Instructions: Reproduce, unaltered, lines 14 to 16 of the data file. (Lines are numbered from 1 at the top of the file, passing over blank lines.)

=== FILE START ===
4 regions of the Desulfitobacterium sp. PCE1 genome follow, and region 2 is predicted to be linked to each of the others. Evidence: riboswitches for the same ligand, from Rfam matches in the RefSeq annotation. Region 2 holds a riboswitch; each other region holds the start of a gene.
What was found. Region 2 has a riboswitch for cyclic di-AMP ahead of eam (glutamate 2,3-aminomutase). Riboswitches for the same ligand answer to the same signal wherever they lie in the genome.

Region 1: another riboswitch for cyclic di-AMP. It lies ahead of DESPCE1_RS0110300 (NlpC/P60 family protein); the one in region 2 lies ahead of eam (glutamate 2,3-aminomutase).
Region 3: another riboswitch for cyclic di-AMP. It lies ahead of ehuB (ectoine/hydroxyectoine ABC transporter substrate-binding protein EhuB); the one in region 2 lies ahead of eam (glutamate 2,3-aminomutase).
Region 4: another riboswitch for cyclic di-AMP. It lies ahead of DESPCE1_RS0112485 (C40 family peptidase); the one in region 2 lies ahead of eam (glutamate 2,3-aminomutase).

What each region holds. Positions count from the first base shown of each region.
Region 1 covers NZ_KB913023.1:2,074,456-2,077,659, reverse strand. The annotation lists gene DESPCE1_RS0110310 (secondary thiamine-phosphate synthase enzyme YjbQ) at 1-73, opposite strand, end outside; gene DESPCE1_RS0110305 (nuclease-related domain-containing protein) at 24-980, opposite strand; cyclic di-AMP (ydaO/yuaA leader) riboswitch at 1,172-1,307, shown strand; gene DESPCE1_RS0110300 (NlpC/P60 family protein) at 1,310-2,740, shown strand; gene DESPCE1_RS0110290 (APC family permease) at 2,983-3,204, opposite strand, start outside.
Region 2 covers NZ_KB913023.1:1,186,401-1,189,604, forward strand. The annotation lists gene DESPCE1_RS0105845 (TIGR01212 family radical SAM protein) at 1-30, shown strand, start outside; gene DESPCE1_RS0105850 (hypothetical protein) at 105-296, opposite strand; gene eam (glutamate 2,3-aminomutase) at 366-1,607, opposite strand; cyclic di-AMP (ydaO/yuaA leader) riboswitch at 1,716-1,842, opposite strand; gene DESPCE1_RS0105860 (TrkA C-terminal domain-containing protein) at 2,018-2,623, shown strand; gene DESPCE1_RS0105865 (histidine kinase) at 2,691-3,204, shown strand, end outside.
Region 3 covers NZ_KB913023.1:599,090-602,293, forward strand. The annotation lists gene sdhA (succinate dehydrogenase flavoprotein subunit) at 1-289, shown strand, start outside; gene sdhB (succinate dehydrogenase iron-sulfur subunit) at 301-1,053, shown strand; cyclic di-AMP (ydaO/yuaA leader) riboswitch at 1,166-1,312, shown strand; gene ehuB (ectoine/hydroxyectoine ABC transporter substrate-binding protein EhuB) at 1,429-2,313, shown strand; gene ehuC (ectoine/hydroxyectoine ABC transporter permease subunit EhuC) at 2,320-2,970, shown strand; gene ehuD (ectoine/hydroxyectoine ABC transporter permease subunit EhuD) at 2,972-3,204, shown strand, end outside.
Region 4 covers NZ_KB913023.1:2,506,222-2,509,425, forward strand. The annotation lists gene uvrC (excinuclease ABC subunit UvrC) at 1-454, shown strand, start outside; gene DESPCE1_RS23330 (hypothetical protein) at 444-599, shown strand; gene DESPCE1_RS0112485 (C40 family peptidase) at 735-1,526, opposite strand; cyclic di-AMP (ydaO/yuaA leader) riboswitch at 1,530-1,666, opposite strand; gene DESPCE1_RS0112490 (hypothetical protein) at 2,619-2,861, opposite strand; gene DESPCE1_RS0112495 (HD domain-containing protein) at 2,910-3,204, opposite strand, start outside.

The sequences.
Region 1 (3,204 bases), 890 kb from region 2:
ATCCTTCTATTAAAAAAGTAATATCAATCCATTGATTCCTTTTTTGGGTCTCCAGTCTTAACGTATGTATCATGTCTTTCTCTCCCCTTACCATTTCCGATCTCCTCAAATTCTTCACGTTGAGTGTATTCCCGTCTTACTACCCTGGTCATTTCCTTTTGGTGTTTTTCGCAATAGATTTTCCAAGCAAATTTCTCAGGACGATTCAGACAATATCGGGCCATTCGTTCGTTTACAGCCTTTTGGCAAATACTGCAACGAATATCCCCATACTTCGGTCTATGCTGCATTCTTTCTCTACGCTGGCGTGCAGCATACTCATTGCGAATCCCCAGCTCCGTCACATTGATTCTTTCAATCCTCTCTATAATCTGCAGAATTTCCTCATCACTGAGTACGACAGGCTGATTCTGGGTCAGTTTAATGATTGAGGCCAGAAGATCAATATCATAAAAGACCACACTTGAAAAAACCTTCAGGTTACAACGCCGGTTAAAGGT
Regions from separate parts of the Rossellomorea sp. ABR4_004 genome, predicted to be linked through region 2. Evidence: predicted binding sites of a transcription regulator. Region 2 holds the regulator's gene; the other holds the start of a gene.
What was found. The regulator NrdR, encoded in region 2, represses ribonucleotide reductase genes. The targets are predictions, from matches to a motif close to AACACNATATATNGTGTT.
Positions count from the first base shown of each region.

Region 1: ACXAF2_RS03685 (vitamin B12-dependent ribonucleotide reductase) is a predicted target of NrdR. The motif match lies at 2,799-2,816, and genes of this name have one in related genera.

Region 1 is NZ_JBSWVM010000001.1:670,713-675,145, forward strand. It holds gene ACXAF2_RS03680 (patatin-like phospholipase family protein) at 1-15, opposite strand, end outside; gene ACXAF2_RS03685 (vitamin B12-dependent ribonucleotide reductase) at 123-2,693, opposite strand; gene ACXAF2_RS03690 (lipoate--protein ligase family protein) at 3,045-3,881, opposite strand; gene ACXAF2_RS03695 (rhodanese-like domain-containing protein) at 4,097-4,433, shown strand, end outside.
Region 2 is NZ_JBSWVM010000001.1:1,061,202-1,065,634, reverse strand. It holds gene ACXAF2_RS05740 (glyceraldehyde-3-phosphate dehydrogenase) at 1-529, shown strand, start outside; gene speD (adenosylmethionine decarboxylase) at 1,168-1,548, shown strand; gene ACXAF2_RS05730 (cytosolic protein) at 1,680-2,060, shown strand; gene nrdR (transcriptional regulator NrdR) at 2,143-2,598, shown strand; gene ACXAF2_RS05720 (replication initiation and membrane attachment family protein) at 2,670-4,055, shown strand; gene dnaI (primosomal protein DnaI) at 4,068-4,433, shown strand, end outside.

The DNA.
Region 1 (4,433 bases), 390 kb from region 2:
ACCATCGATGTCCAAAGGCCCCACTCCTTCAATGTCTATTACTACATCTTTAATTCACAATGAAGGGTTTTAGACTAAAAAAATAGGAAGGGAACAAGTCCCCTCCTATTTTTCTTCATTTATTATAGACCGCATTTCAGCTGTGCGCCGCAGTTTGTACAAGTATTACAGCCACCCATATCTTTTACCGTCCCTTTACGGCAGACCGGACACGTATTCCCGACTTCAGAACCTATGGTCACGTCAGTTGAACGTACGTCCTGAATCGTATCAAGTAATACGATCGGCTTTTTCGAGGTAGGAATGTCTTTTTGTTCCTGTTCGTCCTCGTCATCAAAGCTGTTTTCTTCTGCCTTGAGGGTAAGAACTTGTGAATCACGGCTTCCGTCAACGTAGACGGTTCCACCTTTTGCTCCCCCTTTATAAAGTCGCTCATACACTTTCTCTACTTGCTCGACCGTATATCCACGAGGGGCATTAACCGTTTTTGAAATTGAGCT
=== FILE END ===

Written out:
Regions from separate parts of the Rossellomorea sp. ABR4_004 genome, predicted to be linked through region 2. Evidence: predicted binding sites of a transcription regulator. Region 2 holds the regulator's gene; the other holds the start of a gene.
What was found. The regulator NrdR, encoded in region 2, represses ribonucleotide reductase genes. The targets are predictions, from matches to a motif close to AACACNATATATNGTGTT.
Positions count from the first base shown of each region.